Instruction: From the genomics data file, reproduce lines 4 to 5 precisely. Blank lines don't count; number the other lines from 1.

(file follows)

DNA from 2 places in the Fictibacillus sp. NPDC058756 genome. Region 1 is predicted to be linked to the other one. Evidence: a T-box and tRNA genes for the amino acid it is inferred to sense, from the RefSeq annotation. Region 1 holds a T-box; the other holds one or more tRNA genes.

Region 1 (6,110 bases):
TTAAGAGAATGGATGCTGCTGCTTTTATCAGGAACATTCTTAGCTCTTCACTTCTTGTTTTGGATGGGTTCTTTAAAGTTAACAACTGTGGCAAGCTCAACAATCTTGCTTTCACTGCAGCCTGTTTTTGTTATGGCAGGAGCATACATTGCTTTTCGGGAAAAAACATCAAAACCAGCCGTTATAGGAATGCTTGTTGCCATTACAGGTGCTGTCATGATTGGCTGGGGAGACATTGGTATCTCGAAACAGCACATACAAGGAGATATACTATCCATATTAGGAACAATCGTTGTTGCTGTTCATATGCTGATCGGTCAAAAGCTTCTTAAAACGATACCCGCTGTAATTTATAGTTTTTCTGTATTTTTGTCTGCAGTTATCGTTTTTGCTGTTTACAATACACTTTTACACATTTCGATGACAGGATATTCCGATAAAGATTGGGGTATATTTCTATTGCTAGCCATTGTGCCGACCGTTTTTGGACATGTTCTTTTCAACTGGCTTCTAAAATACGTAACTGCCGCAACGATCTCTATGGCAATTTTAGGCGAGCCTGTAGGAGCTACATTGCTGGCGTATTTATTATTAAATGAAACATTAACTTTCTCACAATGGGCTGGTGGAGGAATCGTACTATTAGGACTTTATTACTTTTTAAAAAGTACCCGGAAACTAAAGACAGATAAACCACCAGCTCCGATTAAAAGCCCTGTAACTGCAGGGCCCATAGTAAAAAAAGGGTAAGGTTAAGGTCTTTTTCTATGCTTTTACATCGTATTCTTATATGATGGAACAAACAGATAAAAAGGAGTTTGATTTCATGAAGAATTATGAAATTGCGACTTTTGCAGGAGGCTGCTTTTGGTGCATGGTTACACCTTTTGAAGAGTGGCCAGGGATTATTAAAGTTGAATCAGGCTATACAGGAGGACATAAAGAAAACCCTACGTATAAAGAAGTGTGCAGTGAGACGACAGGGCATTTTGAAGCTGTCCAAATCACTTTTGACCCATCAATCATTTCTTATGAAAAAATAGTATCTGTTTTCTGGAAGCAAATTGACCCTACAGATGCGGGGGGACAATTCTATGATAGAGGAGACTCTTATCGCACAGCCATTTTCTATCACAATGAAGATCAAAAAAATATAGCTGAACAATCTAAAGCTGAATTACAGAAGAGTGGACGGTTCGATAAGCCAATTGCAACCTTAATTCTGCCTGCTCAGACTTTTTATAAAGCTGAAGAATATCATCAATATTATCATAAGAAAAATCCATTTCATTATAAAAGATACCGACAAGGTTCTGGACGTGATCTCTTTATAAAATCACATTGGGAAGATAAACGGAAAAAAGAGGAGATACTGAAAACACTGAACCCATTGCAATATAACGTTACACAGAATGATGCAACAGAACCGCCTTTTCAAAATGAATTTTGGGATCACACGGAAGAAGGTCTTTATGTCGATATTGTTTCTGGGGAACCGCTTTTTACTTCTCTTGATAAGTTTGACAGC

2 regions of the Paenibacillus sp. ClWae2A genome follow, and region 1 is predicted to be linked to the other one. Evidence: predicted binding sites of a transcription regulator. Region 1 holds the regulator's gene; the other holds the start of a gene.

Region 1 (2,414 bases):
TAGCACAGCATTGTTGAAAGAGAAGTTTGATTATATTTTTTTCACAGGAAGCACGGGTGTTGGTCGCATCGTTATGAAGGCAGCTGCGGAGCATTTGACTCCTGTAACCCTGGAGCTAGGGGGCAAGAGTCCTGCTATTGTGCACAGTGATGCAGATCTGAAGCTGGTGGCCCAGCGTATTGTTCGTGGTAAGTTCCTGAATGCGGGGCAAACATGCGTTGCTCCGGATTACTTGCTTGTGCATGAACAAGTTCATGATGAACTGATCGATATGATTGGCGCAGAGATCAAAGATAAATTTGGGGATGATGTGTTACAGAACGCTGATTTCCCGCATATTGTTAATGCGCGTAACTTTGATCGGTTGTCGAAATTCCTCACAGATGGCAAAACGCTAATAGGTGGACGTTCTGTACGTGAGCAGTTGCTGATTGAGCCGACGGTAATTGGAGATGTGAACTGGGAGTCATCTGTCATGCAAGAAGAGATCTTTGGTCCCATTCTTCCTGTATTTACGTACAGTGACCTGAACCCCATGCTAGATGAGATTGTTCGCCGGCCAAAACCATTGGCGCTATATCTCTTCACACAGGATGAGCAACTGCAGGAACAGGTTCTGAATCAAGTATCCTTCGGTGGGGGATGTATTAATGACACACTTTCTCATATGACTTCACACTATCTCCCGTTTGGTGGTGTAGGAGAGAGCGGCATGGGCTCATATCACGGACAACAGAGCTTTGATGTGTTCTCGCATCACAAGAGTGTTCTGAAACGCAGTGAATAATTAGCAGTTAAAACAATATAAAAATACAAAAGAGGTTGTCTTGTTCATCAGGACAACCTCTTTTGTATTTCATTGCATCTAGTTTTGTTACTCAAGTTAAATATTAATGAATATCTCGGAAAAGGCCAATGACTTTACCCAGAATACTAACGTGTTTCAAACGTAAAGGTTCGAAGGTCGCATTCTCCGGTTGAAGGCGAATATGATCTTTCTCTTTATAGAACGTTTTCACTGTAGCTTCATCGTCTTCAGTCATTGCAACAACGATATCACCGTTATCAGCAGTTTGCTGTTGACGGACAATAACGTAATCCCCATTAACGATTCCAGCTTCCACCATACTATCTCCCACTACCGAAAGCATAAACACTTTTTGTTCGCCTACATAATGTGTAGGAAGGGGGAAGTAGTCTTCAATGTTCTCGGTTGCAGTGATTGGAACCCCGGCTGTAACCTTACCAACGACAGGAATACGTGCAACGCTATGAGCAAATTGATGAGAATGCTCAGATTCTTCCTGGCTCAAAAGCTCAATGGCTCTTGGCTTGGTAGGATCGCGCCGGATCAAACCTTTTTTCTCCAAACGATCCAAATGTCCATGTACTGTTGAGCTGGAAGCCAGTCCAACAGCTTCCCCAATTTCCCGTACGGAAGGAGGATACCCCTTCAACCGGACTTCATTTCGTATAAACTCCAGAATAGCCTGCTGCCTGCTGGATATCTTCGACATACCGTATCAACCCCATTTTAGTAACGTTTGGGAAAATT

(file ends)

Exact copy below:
2 regions of the Paenibacillus sp. ClWae2A genome follow, and region 1 is predicted to be linked to the other one. Evidence: predicted binding sites of a transcription regulator. Region 1 holds the regulator's gene; the other holds the start of a gene.

Region 1 (2,414 bases):